Does the Battle Ever End? Negative Interaction between Political Actors outside of and during Campaigns. 01/11/2020 - 31/10/2023

Abstract

In recent years, we have witnessed a notable rise in citizens' dissatisfaction with politics. One of the causes is the negativity between political actors, which has been shown to lower political trust, cause polarisation, etc. Even though its effects are known, little attention is given to the mere occurrence of such negativity. Most studies look at negativity from a one-side angle during specific campaigns. We lack insight into the various dimensions of negativity that occur in political interactions, and little to no evidence exists about its prevalence in non-campaign periods across countries and different venues. By contrast, this project's goal is to study the negative interaction among political actors considering its various forms (incivility, emotionality, etc.) in a longitudinal study outside of and during campaigns across contemporary and traditional communication channels. I will look for explanations on different levels, trying to gain a scientific understanding of the types of negativity and instances in which they take place by looking at trends over time and the differences between venues, countries, and issues. The analysis will be based on data from Belgium, Croatia, and the UK, looking at the interactions that took place in parliament, on social media, and in traditional news media between 2000 and 2020. The project's output will allow us to become aware under which factors negativity occurs, allowing to challenge and remedy its potential extensive use.

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Research team(s)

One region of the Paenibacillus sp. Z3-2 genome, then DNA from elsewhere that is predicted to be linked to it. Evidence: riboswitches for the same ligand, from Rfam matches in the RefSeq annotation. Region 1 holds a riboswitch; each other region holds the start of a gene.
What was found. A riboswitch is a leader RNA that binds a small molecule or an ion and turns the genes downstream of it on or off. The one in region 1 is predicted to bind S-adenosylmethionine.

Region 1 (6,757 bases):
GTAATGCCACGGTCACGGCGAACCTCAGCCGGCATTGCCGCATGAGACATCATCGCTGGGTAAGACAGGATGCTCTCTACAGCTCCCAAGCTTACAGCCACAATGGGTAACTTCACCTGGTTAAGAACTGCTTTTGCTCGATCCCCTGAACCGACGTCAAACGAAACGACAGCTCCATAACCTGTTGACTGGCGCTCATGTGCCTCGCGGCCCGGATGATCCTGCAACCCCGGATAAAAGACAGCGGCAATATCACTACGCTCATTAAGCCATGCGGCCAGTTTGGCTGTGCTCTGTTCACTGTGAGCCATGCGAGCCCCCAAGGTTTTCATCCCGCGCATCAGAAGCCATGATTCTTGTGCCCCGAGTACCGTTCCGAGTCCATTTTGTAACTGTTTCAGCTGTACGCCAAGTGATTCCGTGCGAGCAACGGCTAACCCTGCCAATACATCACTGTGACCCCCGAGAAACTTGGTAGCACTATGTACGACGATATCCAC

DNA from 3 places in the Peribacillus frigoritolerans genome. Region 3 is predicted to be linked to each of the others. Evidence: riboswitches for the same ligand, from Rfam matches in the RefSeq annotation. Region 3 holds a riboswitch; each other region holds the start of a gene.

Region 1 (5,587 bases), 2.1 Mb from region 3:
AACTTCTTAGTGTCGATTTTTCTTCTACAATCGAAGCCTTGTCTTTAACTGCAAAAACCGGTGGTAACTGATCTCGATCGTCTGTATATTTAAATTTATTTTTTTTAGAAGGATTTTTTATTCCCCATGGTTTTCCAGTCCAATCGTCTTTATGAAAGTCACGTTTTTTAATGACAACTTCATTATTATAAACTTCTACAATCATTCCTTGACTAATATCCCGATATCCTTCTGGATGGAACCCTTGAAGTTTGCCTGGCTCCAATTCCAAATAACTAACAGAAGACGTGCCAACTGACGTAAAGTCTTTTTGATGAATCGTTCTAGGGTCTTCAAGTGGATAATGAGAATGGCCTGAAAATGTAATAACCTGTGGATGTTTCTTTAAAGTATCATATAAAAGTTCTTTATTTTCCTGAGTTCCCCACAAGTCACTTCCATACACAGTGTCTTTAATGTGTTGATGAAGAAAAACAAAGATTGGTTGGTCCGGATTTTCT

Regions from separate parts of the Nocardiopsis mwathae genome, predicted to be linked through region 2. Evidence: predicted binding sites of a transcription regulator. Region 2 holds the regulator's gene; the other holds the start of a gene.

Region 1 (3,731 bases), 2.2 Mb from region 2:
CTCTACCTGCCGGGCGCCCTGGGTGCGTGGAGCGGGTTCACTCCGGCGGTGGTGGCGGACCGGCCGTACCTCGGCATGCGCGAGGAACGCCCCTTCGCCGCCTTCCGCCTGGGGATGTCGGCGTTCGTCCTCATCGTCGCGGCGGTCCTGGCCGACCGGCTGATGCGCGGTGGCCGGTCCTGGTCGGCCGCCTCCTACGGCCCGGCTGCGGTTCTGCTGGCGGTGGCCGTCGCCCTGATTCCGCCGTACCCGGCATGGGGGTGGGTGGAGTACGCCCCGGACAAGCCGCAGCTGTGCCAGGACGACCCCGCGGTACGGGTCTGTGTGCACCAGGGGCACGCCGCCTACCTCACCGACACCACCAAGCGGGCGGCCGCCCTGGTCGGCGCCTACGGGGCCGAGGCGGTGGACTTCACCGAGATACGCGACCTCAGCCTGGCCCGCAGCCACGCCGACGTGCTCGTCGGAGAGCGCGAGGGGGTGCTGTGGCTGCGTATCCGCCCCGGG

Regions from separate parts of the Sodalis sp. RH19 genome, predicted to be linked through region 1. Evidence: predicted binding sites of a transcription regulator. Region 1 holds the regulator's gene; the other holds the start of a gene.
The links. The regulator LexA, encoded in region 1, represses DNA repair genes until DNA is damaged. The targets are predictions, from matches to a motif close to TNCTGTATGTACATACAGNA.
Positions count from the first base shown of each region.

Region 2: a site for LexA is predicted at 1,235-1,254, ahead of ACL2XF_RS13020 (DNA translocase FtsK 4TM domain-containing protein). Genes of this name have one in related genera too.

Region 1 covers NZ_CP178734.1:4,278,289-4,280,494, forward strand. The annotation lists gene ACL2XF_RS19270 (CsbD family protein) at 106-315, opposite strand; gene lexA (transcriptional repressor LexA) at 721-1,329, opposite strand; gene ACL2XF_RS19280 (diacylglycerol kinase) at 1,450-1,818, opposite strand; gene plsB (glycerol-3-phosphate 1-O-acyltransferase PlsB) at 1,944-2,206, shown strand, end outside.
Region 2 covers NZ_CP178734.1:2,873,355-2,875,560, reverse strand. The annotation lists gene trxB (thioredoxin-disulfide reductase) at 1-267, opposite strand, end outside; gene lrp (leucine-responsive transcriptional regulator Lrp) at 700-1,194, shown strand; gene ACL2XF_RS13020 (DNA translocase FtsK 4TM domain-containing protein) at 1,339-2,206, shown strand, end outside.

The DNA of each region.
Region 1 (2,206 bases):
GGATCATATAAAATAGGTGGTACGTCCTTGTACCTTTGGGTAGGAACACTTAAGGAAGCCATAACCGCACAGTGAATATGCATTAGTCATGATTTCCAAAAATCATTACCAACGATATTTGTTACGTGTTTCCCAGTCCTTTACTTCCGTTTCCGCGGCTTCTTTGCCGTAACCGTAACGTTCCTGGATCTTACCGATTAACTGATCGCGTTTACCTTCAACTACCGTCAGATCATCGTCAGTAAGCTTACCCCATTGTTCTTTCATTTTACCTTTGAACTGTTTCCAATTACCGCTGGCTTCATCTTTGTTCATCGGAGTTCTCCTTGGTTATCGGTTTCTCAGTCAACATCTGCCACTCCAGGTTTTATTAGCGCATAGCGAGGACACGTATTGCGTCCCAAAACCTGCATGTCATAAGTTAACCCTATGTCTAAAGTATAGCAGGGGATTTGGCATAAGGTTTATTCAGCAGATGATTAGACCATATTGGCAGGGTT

In Times of Peace, Prepare for War: Negative Interaction Between Political Actors outside and during Campaigns. 01/11/2019 - 31/10/2020

Abstract

In recent years we have witnessed a significant rise in citizens' dissatisfaction with politics. One of the causes is the negativity between political actors, that has been shown to decrease participation in elections, lower political trust, and give rise to polarisation. Despite the fact that the effects of negativity in politics are well known, little is known about the occurrence of negativity—or even incivility—itself. Most studies focus exclusively on negativity in election campaigns and on a single country/election case. By contrast, this project will tackle negative interactions between political actors in a longitudinal study in three countries outside and during of electoral campaigns. My objective is to study negativity, basically defined as any criticism or attack directed towards a political competitor, in a multidimensional way (taking into account the type, content, specificity and extremity of the attack). I will look for explanations on different levels, trying to come to a scientific understanding of when negativity occurs, by looking at trends over time and differences between actors, issues, venues and countries. An analysis will be based on data from Belgium, Croatia, and the United Kingdom; looking at the actors' interactions that took place in parliament and media during the period of 1990-2020. The project output will allow to speculate about which factors could remedy the extensive use of negativity.

Researcher(s)

Research team(s)